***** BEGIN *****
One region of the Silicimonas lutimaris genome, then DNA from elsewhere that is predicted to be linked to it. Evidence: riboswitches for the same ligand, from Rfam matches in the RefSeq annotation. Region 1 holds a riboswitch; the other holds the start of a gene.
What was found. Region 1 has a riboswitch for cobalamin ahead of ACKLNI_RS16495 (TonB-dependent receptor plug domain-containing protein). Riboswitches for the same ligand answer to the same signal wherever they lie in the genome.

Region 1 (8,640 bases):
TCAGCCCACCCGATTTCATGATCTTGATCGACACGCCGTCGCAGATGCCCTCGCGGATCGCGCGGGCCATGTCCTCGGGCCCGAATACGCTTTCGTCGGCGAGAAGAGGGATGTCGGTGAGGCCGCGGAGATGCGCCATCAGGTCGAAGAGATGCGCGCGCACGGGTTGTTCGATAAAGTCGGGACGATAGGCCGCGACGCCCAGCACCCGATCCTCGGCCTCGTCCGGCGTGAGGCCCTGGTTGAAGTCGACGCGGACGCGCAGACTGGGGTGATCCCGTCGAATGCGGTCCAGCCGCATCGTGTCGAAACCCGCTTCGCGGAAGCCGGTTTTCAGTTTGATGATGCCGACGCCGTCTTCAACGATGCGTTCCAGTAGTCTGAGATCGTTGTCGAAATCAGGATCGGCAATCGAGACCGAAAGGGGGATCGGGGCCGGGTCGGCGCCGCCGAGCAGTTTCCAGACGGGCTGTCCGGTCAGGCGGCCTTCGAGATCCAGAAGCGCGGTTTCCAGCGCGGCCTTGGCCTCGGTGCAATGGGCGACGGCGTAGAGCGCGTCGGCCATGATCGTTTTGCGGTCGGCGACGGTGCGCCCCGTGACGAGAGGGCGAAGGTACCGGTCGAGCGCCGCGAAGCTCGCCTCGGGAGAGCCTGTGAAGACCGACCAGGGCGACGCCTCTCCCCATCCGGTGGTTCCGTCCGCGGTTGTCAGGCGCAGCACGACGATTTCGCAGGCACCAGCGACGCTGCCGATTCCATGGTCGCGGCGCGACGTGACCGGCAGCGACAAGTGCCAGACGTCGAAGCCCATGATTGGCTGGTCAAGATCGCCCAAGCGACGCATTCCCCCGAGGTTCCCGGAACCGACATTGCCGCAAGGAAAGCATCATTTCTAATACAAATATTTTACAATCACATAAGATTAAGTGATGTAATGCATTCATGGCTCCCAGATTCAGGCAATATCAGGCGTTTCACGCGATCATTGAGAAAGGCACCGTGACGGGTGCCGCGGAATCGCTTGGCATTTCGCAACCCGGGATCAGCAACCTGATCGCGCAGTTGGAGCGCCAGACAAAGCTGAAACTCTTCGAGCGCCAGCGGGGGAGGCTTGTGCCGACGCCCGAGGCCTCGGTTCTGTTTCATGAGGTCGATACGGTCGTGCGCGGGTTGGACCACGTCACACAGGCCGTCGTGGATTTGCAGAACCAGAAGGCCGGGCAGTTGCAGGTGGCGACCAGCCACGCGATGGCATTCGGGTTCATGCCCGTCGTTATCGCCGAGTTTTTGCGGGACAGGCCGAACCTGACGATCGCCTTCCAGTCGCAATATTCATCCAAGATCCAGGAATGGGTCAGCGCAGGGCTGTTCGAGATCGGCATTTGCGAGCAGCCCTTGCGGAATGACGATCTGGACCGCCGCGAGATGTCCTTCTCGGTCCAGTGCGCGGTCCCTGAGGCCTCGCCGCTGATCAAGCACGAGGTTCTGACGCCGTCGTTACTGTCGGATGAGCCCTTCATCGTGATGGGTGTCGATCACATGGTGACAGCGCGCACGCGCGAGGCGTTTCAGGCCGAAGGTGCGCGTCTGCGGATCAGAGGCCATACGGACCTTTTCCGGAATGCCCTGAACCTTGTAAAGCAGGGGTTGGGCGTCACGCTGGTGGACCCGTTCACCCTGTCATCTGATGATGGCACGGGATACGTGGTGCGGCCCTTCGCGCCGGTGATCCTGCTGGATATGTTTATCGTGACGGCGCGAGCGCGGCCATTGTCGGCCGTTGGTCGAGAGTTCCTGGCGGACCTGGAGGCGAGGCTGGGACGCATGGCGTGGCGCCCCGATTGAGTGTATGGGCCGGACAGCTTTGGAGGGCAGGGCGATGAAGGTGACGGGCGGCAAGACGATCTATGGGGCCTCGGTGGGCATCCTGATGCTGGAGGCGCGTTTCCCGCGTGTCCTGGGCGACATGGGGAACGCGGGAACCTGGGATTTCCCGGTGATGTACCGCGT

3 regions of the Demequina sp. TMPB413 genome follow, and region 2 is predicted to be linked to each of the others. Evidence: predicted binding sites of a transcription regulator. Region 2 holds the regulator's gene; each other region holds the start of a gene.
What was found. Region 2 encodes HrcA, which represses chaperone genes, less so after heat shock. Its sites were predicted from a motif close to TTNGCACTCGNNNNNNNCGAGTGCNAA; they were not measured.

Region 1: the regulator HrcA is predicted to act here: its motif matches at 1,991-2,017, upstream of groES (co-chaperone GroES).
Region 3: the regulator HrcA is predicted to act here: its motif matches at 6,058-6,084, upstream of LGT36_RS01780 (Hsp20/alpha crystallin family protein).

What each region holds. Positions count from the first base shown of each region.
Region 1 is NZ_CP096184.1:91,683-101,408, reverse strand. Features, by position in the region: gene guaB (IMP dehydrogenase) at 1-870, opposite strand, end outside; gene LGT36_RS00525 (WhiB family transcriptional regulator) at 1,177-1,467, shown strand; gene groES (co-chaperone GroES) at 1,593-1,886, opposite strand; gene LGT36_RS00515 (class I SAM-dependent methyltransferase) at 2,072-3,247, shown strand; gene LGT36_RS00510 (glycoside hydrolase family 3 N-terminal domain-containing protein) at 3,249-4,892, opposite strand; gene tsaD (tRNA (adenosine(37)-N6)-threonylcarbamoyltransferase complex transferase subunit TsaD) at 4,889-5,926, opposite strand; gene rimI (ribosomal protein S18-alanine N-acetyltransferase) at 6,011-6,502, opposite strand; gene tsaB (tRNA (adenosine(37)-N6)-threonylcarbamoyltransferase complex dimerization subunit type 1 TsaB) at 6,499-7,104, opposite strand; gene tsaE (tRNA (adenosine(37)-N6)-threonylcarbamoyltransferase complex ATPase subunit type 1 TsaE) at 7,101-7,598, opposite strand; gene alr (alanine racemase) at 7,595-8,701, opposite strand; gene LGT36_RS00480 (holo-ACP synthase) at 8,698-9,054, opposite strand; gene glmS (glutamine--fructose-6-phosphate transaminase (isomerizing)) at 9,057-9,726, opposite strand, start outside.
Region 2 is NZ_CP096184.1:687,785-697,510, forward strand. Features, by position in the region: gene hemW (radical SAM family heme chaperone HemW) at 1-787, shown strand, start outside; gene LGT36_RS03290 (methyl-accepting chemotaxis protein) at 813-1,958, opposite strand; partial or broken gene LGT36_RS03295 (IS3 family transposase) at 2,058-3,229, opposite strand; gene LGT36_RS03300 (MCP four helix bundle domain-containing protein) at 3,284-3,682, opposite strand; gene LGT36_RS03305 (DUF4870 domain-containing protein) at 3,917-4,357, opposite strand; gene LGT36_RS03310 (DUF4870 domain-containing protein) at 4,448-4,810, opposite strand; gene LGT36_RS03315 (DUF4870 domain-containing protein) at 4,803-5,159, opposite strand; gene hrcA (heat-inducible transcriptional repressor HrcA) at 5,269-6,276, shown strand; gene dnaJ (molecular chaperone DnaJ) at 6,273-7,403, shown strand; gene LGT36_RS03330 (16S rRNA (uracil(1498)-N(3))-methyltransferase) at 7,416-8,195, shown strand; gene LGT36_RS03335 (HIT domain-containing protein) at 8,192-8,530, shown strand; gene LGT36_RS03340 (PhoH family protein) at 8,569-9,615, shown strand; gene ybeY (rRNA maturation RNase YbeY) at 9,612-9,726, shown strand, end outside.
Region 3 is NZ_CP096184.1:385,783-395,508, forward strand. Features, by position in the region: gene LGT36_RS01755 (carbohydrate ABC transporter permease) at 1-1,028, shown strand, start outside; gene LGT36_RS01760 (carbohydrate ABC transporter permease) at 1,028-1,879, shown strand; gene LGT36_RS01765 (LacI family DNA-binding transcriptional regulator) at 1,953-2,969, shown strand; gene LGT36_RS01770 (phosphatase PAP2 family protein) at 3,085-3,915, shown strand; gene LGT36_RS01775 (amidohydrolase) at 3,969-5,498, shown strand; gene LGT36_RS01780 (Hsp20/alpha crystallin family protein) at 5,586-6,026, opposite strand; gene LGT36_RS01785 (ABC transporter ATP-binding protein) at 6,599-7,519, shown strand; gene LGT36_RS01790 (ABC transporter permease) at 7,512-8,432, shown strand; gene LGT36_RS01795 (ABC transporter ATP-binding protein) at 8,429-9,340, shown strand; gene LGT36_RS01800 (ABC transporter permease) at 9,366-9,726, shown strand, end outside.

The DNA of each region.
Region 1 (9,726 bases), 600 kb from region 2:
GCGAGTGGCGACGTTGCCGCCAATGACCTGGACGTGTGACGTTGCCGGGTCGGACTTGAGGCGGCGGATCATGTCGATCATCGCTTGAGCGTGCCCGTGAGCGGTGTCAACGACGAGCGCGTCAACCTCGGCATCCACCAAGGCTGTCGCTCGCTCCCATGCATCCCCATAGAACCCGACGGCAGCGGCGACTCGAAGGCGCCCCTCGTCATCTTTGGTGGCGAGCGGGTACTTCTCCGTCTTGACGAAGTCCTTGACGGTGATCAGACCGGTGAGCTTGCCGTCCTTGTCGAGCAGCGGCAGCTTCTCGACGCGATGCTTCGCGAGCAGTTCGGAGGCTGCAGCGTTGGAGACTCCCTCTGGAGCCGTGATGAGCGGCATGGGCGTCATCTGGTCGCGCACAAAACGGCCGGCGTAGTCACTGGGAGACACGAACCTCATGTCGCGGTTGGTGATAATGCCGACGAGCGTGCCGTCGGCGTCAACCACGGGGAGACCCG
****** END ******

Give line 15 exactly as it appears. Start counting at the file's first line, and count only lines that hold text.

GCGAGTGGCGACGTTGCCGCCAATGACCTGGACGTGTGACGTTGCCGGGTCGGACTTGAGGCGGCGGATCATGTCGATCATCGCTTGAGCGTGCCCGTGAGCGGTGTCAACGACGAGCGCGTCAACCTCGGCATCCACCAAGGCTGTCGCTCGCTCCCATGCATCCCCATAGAACCCGACGGCAGCGGCGACTCGAAGGCGCCCCTCGTCATCTTTGGTGGCGAGCGGGTACTTCTCCGTCTTGACGAAGTCCTTGACGGTGATCAGACCGGTGAGCTTGCCGTCCTTGTCGAGCAGCGGCAGCTTCTCGACGCGATGCTTCGCGAGCAGTTCGGAGGCTGCAGCGTTGGAGACTCCCTCTGGAGCCGTGATGAGCGGCATGGGCGTCATCTGGTCGCGCACAAAACGGCCGGCGTAGTCACTGGGAGACACGAACCTCATGTCGCGGTTGGTGATAATGCCGACGAGCGTGCCGTCGGCGTCAACCACGGGGAGACCCG